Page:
The physical steps of cleansing and desensitizing the planographic printing plate and/or the named press components after selections of the desired treatment solution can be carried out so that interruption of operations can be short before continuing operations. Or, interruptions for more extended periods can be provided for, as desired. Of primary importance in either situation is the capability of carrying out cleansing and/or desensitizing without dismantling the press in any manner which would require re-registry. The press components can be moved manually, in unison, while wiping portions of the printing plate and the metal surfaces of the fountain solution as they approach contact.

For purposes of carrying out the physical steps of cleansing and desensitizing press components, a pad means approved for use in the printing industry is wetted with cleansing and desensitizing solution. Initially, the printing plate will be lightly wiped with the wetted pad; as metal surface portions of the press fountain solution system approach contact or exposure to the printing plate, they are also wiped clean. Cleanliness is important to all transfer aspects of the rapidly repetitious contacts made during printing operations. If cleansing as described is carried out frequently, the printing plate need only be wiped lightly while the metal surfaces of the fountain solution transfer system can be wiped more thoroughly.

After such wiping, the cleansing and desensitizing solution need not be removed completely from treated surfaces before resuming the press run, because (1) of the preliminary selection steps of the cleansing and desensitizing solution so as not to upset the compatibility factors of the press run ink; (2) the treatment solution contains the emulsifying and coupling constituent, as previously described, which prevents the removed ink particles from redepositing; and (3) a remaining desensitizing film on water receptive and transfer surfaces is a desirable feature of the invention.

Thus, the solution characteristics facilitate simplified steps which can be carried out promptly for cleansing and desensitizing during the short down-times of the press in situations where printing is to be continued promptly; and/or preserving the press component surfaces for resumption of operations where interruption is intended to extend over longer periods, while enabling start-up without dismantling or re-registry restart procedures. If printing operations are interrupted overnight or over a weekend, the printing plate can be wiped with diluted fountain solution before start-up.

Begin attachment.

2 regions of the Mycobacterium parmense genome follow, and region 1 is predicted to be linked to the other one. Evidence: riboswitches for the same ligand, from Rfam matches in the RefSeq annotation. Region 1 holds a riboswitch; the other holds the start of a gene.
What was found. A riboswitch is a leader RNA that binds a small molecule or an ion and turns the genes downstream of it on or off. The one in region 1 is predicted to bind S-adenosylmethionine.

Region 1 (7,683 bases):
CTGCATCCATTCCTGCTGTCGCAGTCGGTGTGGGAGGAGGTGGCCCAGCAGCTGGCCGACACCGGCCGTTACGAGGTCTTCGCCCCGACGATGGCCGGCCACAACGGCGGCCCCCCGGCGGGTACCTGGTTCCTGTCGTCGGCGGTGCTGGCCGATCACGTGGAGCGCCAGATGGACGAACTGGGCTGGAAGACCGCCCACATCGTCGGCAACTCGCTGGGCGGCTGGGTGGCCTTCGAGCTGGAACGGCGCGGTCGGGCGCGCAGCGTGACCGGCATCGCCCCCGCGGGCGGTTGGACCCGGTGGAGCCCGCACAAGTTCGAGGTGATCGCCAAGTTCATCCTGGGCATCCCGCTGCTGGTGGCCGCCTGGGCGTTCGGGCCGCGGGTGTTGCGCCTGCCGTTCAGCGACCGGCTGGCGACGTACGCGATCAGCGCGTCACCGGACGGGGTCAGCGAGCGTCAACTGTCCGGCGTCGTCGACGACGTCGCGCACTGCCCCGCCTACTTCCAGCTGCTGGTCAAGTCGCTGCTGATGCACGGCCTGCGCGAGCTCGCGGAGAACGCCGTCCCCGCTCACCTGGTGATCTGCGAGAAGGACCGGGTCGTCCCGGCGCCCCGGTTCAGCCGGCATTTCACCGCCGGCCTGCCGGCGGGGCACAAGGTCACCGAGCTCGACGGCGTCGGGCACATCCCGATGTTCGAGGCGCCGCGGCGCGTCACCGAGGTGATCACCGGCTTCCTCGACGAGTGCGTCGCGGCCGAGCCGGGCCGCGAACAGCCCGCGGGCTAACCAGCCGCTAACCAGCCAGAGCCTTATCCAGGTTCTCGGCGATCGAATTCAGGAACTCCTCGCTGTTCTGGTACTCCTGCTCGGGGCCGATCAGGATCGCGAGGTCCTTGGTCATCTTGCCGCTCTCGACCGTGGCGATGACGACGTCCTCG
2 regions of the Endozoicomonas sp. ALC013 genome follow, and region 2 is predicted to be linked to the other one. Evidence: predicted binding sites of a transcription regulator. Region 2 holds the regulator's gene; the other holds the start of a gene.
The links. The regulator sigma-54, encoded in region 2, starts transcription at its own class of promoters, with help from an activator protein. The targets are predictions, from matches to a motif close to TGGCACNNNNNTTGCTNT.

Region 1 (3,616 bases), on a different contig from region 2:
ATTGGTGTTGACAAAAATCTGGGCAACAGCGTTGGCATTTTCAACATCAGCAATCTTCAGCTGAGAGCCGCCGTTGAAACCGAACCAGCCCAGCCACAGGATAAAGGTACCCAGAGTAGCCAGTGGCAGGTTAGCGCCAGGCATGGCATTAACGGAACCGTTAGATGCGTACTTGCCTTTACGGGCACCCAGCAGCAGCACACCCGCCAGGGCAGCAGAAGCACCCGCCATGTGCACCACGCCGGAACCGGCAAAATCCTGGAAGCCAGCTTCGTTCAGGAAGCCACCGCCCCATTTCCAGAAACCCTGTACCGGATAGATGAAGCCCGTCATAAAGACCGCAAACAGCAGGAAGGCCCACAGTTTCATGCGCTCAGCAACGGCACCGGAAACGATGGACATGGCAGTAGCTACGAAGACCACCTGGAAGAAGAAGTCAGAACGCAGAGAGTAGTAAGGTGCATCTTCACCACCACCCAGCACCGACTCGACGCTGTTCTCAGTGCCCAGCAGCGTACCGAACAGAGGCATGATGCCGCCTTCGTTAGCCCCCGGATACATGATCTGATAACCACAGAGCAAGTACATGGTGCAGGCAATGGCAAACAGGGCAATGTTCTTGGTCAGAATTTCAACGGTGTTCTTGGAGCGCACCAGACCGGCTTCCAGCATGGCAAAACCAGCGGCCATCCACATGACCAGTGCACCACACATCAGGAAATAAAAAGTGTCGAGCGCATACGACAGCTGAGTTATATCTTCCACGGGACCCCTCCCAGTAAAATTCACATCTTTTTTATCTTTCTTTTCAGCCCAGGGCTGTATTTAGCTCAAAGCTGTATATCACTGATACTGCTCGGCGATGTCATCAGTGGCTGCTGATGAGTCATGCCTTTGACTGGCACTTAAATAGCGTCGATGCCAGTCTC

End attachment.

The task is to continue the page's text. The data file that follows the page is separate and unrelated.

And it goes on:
It is to be understood that variations of, or modifications to, the above-described embodiments can be discerned by those skilled in the art in light of the above teachings. Therefore, in determining the scope of the invention, reference shall be had to the following claims.

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Referenced by
Citing PatentFiling datePublication dateApplicantTitle
US5574002 *Feb 16, 1995Nov 12, 1996Matsushita Electric Industrial Co., Ltd.Cleaning agent composition
US5634405 *Jul 27, 1995Jun 3, 1997Union Camp Patent Holding Co.Methods for removing ink from polymeric substrates
US5902411 *Aug 28, 1996May 11, 1999Economics In TechnologyMethod for maintaining floors
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US6265365 *Oct 14, 1999Jul 24, 2001Merck Patent Gesellschaft MitRoller wash composition
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US6488754Nov 29, 2000Dec 3, 2002Grain Processing CorporationLithographic dampening solution and method for dampening a lithographic plate
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DE19856163A1 *Dec 5, 1998Jun 8, 2000Bernd SchlaichCleaning of printing equipment in a rotating drum uses cleaning and rinsing fluids that do not mix
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Classifications
U.S. Classification134/42, 101/424, 134/34, 101/483, 134/32, 101/492, 510/507, 101/451, 510/108, 510/418, 510/171, 510/170
International ClassificationC11D7/04, C11D7/26, C11D7/32, B41N3/06, C11D7/20, C11D7/50
Cooperative ClassificationC11D7/04, C11D7/261, C11D7/20, C11D7/3227, B41N3/06, C11D7/5022, C11D7/263
European ClassificationC11D7/32C, B41N3/06, C11D7/04, C11D7/50A8, C11D7/20, C11D7/26A, C11D7/26C
Legal Events
DateCodeEventDescription
Dec 6, 2006FPAYFee payment
Year of fee payment: 12
Dec 6, 2006SULPSurcharge for late payment
Year of fee payment: 11
Aug 2, 2006REMIMaintenance fee reminder mailed
Sep 25, 2002SULPSurcharge for late payment
Year of fee payment: 7
Sep 25, 2002FPAYFee payment
Year of fee payment: 8
Aug 6, 2002REMIMaintenance fee reminder mailed
Jul 17, 1998FPAYFee payment
Year of fee payment: 4
May 27, 1997ASAssignment
Owner name: BONDURANT, LOUIS E., VIRGINIA
Free format text: ASSIGNMENT OF ASSIGNORS INTEREST;ASSIGNOR:BONDURANT, LOUIS E.;REEL/FRAME:008535/0367
Effective date: 19970515